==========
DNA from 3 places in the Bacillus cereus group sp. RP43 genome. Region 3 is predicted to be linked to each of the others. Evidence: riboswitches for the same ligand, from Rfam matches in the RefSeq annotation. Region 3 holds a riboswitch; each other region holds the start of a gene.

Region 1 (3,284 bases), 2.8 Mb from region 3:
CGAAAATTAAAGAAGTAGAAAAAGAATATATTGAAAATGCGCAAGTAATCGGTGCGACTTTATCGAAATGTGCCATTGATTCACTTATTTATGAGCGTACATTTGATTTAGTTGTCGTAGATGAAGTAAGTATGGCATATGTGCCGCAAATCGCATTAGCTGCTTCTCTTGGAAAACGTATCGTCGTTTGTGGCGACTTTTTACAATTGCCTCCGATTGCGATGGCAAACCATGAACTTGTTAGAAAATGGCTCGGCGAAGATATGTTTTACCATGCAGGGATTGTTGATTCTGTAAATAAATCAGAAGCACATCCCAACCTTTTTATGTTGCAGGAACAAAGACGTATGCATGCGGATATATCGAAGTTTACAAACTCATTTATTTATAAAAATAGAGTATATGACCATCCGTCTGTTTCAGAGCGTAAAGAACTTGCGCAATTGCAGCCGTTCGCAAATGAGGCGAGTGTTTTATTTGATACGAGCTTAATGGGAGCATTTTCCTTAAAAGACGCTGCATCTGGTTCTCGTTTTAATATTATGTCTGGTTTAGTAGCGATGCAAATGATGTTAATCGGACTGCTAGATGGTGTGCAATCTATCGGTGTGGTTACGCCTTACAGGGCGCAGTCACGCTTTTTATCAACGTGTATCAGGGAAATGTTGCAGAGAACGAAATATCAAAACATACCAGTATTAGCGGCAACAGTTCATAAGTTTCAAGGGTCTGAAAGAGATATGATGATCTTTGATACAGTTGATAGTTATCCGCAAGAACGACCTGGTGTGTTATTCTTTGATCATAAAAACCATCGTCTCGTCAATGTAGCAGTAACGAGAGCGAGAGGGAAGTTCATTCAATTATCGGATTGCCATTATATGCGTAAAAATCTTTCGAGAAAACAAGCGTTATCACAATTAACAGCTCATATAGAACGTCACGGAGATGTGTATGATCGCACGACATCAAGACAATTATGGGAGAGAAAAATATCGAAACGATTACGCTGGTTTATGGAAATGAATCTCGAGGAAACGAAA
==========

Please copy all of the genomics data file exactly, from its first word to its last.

DNA from 3 places in the Bacillus cereus group sp. RP43 genome. Region 3 is predicted to be linked to each of the others. Evidence: riboswitches for the same ligand, from Rfam matches in the RefSeq annotation. Region 3 holds a riboswitch; each other region holds the start of a gene.

Region 1 (3,284 bases), 2.8 Mb from region 3:
CGAAAATTAAAGAAGTAGAAAAAGAATATATTGAAAATGCGCAAGTAATCGGTGCGACTTTATCGAAATGTGCCATTGATTCACTTATTTATGAGCGTACATTTGATTTAGTTGTCGTAGATGAAGTAAGTATGGCATATGTGCCGCAAATCGCATTAGCTGCTTCTCTTGGAAAACGTATCGTCGTTTGTGGCGACTTTTTACAATTGCCTCCGATTGCGATGGCAAACCATGAACTTGTTAGAAAATGGCTCGGCGAAGATATGTTTTACCATGCAGGGATTGTTGATTCTGTAAATAAATCAGAAGCACATCCCAACCTTTTTATGTTGCAGGAACAAAGACGTATGCATGCGGATATATCGAAGTTTACAAACTCATTTATTTATAAAAATAGAGTATATGACCATCCGTCTGTTTCAGAGCGTAAAGAACTTGCGCAATTGCAGCCGTTCGCAAATGAGGCGAGTGTTTTATTTGATACGAGCTTAATGGGAGCATTTTCCTTAAAAGACGCTGCATCTGGTTCTCGTTTTAATATTATGTCTGGTTTAGTAGCGATGCAAATGATGTTAATCGGACTGCTAGATGGTGTGCAATCTATCGGTGTGGTTACGCCTTACAGGGCGCAGTCACGCTTTTTATCAACGTGTATCAGGGAAATGTTGCAGAGAACGAAATATCAAAACATACCAGTATTAGCGGCAACAGTTCATAAGTTTCAAGGGTCTGAAAGAGATATGATGATCTTTGATACAGTTGATAGTTATCCGCAAGAACGACCTGGTGTGTTATTCTTTGATCATAAAAACCATCGTCTCGTCAATGTAGCAGTAACGAGAGCGAGAGGGAAGTTCATTCAATTATCGGATTGCCATTATATGCGTAAAAATCTTTCGAGAAAACAAGCGTTATCACAATTAACAGCTCATATAGAACGTCACGGAGATGTGTATGATCGCACGACATCAAGACAATTATGGGAGAGAAAAATATCGAAACGATTACGCTGGTTTATGGAAATGAATCTCGAGGAAACGAAA